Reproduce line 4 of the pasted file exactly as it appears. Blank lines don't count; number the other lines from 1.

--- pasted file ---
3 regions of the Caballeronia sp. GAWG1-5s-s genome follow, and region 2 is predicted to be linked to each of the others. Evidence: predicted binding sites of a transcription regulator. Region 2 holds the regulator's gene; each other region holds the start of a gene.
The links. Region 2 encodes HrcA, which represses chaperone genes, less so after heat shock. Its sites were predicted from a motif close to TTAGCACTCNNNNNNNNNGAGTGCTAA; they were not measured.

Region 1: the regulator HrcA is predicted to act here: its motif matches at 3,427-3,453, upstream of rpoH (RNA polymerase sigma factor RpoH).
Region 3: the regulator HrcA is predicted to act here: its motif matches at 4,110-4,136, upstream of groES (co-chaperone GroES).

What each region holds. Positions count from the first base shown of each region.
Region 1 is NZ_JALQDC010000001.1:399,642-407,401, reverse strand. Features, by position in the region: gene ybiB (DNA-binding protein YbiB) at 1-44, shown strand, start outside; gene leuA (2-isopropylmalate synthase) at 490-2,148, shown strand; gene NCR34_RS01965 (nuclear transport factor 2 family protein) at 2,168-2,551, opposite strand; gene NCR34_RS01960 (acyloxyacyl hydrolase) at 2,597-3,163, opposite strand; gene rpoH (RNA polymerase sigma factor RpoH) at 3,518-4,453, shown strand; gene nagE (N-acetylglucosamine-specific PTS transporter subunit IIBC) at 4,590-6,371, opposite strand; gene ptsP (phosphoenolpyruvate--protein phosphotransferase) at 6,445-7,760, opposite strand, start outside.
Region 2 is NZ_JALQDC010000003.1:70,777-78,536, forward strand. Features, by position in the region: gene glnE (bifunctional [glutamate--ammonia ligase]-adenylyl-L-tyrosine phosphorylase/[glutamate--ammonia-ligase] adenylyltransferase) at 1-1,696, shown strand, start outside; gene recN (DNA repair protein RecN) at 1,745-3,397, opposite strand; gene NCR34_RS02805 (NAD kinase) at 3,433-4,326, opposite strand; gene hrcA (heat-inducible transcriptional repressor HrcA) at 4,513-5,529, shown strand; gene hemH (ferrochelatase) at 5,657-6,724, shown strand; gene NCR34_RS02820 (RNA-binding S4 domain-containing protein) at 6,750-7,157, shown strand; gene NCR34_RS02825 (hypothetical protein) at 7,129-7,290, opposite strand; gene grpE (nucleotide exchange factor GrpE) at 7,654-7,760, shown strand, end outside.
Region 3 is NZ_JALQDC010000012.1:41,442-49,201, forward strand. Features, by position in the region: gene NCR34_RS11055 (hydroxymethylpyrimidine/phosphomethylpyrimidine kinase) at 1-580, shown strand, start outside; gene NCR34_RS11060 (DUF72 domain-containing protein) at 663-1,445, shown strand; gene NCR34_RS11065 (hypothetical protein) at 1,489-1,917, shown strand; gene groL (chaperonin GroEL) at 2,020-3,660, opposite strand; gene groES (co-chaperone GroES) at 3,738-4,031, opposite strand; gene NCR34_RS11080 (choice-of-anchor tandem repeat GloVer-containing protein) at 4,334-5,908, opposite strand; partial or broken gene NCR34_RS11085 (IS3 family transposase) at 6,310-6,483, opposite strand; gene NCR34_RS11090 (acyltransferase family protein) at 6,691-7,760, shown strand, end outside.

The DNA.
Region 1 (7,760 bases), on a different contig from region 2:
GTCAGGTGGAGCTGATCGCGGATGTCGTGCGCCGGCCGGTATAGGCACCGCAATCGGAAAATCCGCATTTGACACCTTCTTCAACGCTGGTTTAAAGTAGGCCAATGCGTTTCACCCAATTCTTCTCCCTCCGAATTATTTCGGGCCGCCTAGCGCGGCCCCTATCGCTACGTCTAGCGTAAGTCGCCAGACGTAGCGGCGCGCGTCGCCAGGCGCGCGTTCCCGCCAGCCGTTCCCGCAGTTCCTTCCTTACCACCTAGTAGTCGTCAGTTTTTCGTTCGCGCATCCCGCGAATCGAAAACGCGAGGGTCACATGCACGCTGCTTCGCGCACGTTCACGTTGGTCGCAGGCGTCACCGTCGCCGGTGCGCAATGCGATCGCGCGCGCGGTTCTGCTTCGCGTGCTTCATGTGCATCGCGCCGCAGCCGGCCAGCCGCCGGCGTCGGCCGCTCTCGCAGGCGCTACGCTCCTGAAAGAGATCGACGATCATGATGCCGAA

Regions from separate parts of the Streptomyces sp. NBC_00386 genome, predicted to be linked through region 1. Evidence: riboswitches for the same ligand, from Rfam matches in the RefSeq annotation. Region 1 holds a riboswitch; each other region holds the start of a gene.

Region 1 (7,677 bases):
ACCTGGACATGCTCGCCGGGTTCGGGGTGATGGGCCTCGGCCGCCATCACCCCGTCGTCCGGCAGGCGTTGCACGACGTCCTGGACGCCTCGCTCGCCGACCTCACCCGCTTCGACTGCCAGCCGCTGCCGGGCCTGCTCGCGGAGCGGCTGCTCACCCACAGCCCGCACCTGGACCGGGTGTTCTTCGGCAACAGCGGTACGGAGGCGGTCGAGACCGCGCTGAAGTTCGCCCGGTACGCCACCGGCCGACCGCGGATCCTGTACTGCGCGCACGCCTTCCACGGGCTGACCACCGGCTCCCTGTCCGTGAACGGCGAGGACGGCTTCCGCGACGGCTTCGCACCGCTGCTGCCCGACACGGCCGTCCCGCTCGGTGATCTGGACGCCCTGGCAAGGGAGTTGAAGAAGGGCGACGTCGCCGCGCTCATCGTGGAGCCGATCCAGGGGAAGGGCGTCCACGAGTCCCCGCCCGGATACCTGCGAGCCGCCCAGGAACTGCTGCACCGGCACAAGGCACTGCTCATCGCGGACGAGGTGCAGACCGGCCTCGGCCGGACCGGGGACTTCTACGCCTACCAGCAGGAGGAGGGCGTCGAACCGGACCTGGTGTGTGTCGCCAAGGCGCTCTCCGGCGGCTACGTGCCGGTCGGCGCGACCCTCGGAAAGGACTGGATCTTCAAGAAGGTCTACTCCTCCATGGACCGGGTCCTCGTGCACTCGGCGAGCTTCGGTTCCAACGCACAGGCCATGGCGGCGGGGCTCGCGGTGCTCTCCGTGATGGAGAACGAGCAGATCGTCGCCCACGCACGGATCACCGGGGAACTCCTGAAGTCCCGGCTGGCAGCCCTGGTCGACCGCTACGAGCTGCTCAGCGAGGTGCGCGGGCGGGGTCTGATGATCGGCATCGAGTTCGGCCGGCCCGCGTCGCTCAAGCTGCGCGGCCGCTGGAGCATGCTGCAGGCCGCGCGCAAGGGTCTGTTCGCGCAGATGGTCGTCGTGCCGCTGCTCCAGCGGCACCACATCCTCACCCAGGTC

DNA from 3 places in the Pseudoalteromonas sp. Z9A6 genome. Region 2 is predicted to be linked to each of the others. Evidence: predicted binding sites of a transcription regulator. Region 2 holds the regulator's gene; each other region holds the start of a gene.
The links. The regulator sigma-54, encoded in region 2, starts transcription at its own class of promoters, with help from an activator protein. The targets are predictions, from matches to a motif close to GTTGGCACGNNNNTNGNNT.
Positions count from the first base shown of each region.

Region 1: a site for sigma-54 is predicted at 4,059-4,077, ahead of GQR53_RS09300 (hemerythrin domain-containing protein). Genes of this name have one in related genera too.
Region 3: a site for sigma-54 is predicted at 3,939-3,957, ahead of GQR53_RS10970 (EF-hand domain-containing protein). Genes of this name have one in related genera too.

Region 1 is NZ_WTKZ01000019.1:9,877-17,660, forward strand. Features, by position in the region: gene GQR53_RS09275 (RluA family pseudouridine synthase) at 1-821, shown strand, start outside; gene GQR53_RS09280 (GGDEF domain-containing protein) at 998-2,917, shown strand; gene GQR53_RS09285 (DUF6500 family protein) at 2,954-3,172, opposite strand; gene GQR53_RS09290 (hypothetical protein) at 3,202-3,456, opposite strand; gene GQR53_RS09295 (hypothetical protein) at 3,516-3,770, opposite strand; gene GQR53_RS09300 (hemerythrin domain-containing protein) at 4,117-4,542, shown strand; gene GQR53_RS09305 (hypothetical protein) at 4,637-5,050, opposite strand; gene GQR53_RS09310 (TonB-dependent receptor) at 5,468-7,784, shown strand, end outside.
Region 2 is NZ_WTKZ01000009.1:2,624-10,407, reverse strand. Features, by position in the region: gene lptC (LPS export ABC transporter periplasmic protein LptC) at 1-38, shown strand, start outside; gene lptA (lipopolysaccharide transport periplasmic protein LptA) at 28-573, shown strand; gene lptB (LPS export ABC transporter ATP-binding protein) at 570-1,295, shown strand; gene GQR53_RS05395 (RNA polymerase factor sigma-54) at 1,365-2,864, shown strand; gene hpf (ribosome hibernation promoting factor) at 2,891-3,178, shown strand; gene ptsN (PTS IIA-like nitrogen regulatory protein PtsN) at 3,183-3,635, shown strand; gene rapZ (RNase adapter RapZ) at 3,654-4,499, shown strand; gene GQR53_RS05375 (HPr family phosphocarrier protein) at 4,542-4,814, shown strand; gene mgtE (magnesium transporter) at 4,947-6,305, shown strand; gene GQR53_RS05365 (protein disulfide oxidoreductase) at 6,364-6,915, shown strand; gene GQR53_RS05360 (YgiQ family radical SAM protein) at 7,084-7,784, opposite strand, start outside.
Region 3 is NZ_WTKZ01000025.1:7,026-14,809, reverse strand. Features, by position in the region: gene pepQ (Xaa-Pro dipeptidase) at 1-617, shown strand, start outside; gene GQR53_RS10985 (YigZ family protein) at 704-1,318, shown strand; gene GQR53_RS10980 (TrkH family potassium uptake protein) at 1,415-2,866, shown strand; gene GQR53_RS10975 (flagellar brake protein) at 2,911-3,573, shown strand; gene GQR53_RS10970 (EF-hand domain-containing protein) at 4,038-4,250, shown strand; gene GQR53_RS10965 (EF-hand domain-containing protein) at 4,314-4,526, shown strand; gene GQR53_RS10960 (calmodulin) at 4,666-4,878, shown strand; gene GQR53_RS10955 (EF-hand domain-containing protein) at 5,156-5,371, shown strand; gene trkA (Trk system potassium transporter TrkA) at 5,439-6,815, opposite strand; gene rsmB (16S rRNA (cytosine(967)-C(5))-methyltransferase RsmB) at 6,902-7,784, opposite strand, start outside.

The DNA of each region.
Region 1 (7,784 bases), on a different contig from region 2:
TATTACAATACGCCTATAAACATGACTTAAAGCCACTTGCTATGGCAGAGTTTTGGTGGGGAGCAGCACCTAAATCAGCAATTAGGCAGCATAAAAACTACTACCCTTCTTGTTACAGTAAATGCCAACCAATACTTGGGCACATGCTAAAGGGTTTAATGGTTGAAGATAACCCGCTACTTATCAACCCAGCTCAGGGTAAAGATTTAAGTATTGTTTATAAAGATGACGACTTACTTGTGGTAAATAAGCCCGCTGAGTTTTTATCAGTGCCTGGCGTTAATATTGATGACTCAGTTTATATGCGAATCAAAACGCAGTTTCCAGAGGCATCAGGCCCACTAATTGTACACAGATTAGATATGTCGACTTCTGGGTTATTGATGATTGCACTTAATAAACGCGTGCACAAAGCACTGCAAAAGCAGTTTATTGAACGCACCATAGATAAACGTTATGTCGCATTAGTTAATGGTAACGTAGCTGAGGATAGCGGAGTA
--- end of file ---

Region 3: the regulator HrcA is predicted to act here: its motif matches at 4,110-4,136, upstream of groES (co-chaperone GroES).